3 years, 11 months ago
“Why one writes is a question I can answer easily, having so often asked it of myself. I believe one writes because one has to create a world in which one can live. I could not live in any of the worlds offered to me — the world of my parents, the world of war, the world of politics. I had to create a world of my own, like a climate, a country, an atmosphere in which I could breathe, reign, and recreate myself when destroyed by living. That, I believe, is the reason for every work of art.”
-Anaïs Nin, The Diary of Anaïs Nin
Every once in awhile Star Trek: The Next Generation
does throw me an episode that seems custom-tailored to my chosen reading. “True Q” is one of them.
René Echevarria is another one of those writers with whom I only agree about 50% of the time, but he did work on a number of my favourite episodes. One of these happened to be “Transfigurations”, with which “True Q” certainly seems of a piece: Both stories can be read very easily as being about characters who undergo spiritual apotheosis and transformation and what happens to them afterward. “True Q” also bears some similarities with “The Nth Degree”, in which the character who experiences said apotheosis is guided through it by the Enterprise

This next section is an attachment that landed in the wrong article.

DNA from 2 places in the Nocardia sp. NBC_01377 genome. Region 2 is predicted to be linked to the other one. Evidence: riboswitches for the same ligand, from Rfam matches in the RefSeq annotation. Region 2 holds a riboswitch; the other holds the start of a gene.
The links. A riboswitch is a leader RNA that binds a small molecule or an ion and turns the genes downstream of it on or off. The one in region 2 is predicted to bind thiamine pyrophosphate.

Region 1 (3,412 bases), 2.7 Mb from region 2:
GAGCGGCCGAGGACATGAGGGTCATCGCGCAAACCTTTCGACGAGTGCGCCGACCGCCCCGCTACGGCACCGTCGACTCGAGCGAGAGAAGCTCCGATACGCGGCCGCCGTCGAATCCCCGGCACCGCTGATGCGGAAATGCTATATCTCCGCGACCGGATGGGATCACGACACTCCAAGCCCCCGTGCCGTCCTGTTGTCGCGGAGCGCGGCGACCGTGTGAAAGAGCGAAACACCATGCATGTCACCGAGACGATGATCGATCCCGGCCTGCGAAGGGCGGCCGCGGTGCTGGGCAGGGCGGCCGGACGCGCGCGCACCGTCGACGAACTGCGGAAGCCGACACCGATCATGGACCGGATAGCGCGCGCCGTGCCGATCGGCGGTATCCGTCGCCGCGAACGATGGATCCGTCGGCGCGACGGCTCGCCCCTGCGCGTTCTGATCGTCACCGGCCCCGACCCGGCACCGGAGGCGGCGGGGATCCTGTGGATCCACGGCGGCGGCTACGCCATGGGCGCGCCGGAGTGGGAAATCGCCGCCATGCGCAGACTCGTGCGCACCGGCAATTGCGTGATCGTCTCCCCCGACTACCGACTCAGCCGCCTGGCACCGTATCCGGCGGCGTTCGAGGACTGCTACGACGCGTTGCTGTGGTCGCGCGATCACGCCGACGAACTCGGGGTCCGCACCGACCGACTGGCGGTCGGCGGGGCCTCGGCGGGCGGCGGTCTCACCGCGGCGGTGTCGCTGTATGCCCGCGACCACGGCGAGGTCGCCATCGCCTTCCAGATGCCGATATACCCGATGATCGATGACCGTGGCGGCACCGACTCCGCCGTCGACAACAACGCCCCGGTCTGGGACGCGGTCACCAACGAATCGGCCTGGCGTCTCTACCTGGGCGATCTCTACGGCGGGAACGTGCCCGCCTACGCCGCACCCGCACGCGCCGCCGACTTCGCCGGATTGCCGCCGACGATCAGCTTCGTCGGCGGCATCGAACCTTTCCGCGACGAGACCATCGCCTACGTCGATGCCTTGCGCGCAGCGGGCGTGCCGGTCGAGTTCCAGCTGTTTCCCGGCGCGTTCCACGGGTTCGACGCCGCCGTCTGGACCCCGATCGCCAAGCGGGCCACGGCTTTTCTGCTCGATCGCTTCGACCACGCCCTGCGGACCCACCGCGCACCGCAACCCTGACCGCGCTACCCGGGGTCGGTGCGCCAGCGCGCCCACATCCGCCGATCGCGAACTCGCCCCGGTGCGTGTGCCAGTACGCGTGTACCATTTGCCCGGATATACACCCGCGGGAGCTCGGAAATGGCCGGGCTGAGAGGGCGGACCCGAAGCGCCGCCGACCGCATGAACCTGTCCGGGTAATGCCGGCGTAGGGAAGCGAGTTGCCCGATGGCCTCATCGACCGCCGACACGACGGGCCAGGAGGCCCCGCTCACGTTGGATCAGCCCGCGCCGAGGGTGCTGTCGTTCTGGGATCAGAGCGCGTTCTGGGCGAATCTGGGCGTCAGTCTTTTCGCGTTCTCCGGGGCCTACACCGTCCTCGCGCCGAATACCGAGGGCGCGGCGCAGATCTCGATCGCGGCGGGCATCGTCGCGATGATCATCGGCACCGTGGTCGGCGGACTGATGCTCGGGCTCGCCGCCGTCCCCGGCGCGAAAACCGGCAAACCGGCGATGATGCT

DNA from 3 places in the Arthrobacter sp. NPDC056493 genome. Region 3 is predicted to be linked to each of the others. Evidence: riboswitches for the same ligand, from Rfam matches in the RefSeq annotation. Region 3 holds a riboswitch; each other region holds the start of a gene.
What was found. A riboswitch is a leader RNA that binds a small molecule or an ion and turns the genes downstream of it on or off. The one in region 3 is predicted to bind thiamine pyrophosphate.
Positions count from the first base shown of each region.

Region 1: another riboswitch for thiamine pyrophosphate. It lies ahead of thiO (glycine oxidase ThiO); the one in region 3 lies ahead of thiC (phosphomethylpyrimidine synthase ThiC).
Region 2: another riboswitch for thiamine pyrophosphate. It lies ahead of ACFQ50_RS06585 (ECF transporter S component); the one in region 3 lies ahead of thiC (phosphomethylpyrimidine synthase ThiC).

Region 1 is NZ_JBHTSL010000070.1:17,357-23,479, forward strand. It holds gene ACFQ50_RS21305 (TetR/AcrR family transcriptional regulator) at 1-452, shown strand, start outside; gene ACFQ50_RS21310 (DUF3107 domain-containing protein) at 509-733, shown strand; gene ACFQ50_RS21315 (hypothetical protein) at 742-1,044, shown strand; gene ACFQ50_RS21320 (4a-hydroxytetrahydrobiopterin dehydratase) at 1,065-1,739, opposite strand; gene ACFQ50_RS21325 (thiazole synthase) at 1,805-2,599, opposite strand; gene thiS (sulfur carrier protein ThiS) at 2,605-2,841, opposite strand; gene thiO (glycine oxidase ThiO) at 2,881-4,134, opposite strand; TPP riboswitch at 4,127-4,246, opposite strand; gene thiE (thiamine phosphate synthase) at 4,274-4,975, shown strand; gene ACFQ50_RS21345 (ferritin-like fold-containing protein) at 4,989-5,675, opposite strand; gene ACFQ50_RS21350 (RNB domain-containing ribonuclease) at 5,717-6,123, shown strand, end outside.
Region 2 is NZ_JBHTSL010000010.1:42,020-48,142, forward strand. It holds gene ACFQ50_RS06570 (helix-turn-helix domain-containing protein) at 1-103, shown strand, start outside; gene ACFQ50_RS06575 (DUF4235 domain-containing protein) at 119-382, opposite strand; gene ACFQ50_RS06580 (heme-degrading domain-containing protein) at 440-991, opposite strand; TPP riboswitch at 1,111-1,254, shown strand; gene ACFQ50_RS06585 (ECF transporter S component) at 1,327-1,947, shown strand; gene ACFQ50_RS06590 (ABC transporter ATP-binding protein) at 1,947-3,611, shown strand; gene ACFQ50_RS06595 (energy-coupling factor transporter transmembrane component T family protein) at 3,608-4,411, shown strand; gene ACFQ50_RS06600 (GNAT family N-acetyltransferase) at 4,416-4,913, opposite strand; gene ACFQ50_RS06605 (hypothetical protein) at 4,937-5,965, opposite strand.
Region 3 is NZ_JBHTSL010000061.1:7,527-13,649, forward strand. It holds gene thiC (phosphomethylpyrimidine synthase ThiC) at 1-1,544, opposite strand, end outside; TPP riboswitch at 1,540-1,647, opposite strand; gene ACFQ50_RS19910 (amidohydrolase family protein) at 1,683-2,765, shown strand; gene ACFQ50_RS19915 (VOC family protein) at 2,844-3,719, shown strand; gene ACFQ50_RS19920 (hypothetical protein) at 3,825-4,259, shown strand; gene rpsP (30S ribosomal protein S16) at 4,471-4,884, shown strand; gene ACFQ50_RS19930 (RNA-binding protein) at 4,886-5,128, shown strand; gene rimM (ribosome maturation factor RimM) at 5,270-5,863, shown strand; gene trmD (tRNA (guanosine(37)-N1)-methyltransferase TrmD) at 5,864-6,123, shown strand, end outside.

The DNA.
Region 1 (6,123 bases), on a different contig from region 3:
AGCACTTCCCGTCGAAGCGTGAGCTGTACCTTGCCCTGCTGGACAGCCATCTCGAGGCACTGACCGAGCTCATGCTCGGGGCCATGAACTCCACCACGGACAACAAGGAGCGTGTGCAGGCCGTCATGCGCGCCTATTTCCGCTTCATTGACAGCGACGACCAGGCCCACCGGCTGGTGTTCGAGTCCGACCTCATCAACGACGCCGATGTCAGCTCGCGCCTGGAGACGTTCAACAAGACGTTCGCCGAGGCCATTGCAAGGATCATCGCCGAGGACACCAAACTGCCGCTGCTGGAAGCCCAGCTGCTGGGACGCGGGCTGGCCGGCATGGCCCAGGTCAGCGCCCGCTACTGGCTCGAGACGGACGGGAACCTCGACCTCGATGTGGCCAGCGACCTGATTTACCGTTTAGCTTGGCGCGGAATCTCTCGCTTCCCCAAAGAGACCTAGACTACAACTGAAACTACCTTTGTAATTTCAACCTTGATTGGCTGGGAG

crew and must figure out for themselves how to carry those lessons with them on a mundane everyday basis. Any follower of this blog should know by now that a central guiding figure of this project is the shaman: Someone who travels the outer realms, learns from the gods and spirits and returns to Earth to make art about what they've seen in the hopes this improves the lives of the community.